TL;DR Check the network mode of your VirtualBox host - it should be
bridged if you want the virtual machine (and the Docker container it's hosting) accessible on your local network.
It sounds like your confusion lies in which host to connect to in order to access your application via HTTP. You haven't really spelled out what your configuration is - I'm going to make some guesses, based on the fact that you've got "Windows" and "VirtualBox" in your tags.
I'm guessing that you have Docker running on some flavour of Linux running in VirtualBox on a Windows host. I'm going to label the IP addresses as follows:
D = the IP address of the Docker container
L = the IP address of the Linux host running in VirtualBox
W = the IP address of the Windows host
When you run your Go application on your Windows host, you can connect to it with
http://W:8080/ from anywhere on your local network. This works because the Go application binds the port 8080 on the Windows machine and anybody who tries to access port 8080 at the IP address
W will get connected.
And here's where it becomes more complicated:
VirtualBox, when it sets up a virtual machine (VM), can configure the network in one of several different modes. I don't remember what all the different options are, but the one you want is
bridged. In this mode, VirtualBox connects the virtual machine to your local network as if it were a stand-alone machine on the network, just like any other machine that was plugged in to your network. In
bridged mode, the virtual machine appears on your network like any other machine. Other modes set things up differently and the machine will not be visible on your network.
So, assuming you set up networking correctly for the Linux host (
bridged), the Linux host will have an IP address on your local network (something like 192.168.0.x) and you will be able to access your Docker container at
If the Linux host is set to some mode other than
bridged, you might be able to access from the Windows host, but this is going to depend on exactly what mode it's in.
EDIT - based on the comments below, it sounds very much like the situation I've described above is correct.
Let's back up a little: here's how Docker works on my computer (Ubuntu Linux).
Imagine I run the same command you have:
docker run -p 8080:8080 dockertest. What this does is start a new container based on the
dockertest image and forward (connect) port 8080 on the Linux host (my PC) to port 8080 on the container. Docker sets up it's own internal networking (with its own set of IP addresses) to allow the Docker daemon to communicate and to allow containers to communicate with one another. So basically what you're doing with that
-p 8080:8080 is connecting Docker's internal networking with the "external" network - ie. the host's network adapter - on a particular port.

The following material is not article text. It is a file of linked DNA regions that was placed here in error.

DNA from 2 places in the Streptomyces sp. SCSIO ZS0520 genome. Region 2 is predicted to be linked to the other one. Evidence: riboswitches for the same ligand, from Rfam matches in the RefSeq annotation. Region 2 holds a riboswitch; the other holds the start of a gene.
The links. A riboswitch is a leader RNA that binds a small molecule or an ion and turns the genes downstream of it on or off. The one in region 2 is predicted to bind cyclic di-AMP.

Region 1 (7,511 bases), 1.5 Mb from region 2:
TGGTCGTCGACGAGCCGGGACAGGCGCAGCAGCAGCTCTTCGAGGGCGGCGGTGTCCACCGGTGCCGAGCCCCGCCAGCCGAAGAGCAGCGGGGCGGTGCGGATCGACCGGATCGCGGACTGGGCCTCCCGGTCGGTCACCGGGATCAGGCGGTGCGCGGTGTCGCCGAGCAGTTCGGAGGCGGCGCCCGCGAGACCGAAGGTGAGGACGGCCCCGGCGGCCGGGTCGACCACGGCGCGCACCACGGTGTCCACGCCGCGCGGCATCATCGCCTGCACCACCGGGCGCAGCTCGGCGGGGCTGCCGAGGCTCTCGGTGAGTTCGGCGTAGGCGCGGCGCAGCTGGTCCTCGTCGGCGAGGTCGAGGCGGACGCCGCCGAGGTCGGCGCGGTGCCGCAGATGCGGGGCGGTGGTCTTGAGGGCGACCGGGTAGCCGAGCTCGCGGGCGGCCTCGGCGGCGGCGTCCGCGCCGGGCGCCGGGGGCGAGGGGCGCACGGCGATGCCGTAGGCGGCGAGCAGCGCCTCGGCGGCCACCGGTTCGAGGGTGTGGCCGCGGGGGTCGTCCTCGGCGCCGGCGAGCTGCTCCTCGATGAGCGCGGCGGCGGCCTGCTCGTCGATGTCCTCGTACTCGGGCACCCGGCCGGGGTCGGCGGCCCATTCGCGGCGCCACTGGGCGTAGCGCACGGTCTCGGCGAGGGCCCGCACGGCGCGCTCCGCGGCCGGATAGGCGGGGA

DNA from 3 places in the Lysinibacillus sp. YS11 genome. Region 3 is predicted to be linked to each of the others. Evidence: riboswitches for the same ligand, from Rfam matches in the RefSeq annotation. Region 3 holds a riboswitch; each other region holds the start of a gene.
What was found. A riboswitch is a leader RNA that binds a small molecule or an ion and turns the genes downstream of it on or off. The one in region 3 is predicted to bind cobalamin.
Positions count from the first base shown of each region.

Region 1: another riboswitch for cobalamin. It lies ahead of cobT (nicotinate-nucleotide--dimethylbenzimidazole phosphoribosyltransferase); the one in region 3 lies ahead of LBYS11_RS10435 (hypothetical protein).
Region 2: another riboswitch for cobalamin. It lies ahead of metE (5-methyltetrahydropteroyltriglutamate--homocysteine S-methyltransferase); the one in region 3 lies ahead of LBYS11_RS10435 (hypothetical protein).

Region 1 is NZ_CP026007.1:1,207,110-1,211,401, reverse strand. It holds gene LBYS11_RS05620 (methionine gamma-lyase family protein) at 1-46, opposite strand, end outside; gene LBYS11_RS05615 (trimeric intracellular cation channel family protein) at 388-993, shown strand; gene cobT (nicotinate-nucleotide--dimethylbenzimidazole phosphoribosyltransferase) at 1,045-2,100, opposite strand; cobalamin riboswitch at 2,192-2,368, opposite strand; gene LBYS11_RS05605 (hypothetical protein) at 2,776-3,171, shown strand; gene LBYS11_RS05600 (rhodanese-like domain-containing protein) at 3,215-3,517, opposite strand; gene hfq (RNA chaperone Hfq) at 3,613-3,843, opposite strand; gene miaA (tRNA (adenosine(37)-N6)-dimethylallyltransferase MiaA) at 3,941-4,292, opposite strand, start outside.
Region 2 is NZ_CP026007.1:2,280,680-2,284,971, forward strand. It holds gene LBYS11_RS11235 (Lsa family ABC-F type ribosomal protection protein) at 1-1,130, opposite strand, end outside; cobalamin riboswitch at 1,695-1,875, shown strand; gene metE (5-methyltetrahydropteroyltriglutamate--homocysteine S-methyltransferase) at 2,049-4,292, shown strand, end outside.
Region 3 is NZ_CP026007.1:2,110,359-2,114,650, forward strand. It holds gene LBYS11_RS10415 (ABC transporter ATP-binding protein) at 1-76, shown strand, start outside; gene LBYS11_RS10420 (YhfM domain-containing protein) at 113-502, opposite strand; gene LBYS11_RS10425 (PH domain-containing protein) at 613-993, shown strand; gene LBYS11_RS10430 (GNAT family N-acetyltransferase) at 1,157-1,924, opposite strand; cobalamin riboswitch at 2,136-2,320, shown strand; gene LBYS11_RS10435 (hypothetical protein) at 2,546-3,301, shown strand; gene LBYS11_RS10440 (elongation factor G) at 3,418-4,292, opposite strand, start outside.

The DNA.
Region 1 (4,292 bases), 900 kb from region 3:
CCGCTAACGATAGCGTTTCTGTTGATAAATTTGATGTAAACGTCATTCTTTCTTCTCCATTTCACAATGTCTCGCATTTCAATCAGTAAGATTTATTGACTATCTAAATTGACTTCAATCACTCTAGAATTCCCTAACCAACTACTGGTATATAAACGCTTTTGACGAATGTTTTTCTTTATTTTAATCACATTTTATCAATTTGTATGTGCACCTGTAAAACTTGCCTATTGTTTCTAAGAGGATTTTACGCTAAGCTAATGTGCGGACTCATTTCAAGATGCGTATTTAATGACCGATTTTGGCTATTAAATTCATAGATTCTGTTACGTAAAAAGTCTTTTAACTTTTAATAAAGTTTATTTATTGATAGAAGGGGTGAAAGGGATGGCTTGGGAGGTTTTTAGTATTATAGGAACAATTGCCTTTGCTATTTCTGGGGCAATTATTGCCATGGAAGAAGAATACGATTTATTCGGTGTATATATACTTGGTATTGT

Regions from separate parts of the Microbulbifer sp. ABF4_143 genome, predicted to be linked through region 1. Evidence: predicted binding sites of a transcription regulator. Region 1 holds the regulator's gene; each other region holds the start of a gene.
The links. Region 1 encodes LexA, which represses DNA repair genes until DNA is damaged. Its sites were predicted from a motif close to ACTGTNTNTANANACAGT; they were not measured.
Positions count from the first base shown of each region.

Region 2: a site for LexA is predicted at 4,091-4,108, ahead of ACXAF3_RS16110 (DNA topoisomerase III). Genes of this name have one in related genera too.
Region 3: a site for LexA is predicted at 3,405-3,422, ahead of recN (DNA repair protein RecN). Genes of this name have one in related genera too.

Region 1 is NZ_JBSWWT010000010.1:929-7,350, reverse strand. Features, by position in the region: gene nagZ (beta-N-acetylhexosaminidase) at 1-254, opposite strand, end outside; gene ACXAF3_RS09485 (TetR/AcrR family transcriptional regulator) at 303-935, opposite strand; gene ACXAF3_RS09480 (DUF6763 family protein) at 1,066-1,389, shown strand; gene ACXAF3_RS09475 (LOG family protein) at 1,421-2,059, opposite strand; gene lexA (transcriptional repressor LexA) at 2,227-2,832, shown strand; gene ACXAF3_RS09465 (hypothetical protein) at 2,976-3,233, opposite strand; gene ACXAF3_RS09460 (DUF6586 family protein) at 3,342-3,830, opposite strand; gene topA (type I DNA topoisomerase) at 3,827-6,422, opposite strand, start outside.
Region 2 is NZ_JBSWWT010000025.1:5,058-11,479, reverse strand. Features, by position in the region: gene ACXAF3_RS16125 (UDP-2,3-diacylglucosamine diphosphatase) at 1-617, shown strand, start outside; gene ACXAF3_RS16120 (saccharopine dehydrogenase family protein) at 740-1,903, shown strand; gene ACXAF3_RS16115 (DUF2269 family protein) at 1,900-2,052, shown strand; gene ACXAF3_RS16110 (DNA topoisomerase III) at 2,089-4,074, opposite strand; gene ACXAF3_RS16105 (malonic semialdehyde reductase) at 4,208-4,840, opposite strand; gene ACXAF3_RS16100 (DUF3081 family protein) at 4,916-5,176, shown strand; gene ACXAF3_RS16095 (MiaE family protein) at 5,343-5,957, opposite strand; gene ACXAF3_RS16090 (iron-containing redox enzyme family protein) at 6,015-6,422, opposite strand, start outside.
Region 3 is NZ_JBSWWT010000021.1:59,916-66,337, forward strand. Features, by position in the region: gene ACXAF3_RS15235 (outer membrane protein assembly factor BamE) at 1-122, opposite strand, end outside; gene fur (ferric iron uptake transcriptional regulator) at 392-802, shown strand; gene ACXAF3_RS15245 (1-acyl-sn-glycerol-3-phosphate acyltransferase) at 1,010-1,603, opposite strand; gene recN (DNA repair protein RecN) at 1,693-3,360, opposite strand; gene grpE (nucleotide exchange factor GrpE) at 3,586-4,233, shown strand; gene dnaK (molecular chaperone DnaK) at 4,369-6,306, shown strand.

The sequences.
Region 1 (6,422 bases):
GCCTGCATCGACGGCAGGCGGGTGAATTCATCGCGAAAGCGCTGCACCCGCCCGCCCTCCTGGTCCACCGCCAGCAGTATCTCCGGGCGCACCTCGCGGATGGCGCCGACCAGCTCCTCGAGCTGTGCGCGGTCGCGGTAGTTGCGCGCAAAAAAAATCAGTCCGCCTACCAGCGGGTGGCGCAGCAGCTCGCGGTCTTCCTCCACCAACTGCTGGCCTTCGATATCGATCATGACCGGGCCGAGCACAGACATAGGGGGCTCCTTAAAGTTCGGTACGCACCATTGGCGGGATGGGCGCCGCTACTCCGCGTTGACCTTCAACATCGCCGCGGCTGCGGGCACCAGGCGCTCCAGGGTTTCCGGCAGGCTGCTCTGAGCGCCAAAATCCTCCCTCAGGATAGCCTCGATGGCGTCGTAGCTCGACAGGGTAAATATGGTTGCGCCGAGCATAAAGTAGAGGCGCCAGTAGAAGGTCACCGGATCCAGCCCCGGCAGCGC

With me so far? OK, now let's take a step back and look at your system. Your machine is running Windows - Docker does not (currently) run on Windows, so the tool you're using has set up a Linux host in a VirtualBox virtual machine. When you do the
docker run in your environment, exactly the same thing is happening - port 8080 on the Linux host is connected to port 8080 on the container. The big difference here is that your Windows host is not the Linux host on which the container is running, so there's another layer here and it's communication across this layer where you are running into problems.
What you need is one of two things:
to connect port 8080 on the VirtualBox VM to port 8080 on the Windows host, just like you connect the Docker container to the host port.
to connect the VirtualBox VM directly to your local network with the
bridged network mode I described above.
If you go for the first option, you will be able to access the container at
W is the IP address or hostname of the Windows host. If you opt for the second, you will be able to access the container at
L is the IP address or hostname of the Linux VM.
So that's all the higher-level explanation - now you need to figure out how to change the configuration of the VirtualBox VM. And here's where I can't really help you - I don't know what tool you're using to do all this on your Windows machine and I'm not at all familiar with using Docker on Windows.
If you can get to the VirtualBox configuration window, you can make the changes described below. There is also a command line client that will modify VMs, but I'm not familiar with that.
bridged mode (and this really is the simplest choice), shut down your VM, click the "Settings" button at the top, and change the network mode to
bridged, then restart the VM and you're good to go. The VM should pick up an IP address on your local network via DHCP and should be visible to other computers on the network at that IP address.